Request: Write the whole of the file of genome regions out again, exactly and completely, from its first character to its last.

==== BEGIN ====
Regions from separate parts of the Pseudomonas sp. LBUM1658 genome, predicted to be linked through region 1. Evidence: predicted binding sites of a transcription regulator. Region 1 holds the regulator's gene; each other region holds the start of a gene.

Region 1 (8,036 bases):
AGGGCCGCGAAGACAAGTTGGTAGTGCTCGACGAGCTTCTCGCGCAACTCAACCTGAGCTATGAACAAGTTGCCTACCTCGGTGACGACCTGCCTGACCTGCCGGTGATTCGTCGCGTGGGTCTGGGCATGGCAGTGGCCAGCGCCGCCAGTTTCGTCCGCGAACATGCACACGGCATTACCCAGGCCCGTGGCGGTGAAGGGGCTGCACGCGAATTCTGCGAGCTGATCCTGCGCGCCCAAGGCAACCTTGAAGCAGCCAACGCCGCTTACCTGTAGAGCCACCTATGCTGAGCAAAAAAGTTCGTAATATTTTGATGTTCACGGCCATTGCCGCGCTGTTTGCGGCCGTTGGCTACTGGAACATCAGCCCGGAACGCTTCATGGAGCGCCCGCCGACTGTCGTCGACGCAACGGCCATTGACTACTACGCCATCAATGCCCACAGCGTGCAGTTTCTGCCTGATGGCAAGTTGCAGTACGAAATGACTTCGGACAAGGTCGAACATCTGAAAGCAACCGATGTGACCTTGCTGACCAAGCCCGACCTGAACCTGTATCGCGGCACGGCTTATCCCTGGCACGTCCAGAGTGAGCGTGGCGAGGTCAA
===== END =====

Regions from separate parts of the Pseudomonas sp. LBUM1658 genome, predicted to be linked through region 1. Evidence: predicted binding sites of a transcription regulator. Region 1 holds the regulator's gene; each other region holds the start of a gene.

Region 1 (8,036 bases):
AGGGCCGCGAAGACAAGTTGGTAGTGCTCGACGAGCTTCTCGCGCAACTCAACCTGAGCTATGAACAAGTTGCCTACCTCGGTGACGACCTGCCTGACCTGCCGGTGATTCGTCGCGTGGGTCTGGGCATGGCAGTGGCCAGCGCCGCCAGTTTCGTCCGCGAACATGCACACGGCATTACCCAGGCCCGTGGCGGTGAAGGGGCTGCACGCGAATTCTGCGAGCTGATCCTGCGCGCCCAAGGCAACCTTGAAGCAGCCAACGCCGCTTACCTGTAGAGCCACCTATGCTGAGCAAAAAAGTTCGTAATATTTTGATGTTCACGGCCATTGCCGCGCTGTTTGCGGCCGTTGGCTACTGGAACATCAGCCCGGAACGCTTCATGGAGCGCCCGCCGACTGTCGTCGACGCAACGGCCATTGACTACTACGCCATCAATGCCCACAGCGTGCAGTTTCTGCCTGATGGCAAGTTGCAGTACGAAATGACTTCGGACAAGGTCGAACATCTGAAAGCAACCGATGTGACCTTGCTGACCAAGCCCGACCTGAACCTGTATCGCGGCACGGCTTATCCCTGGCACGTCCAGAGTGAGCGTGGCGAGGTCAA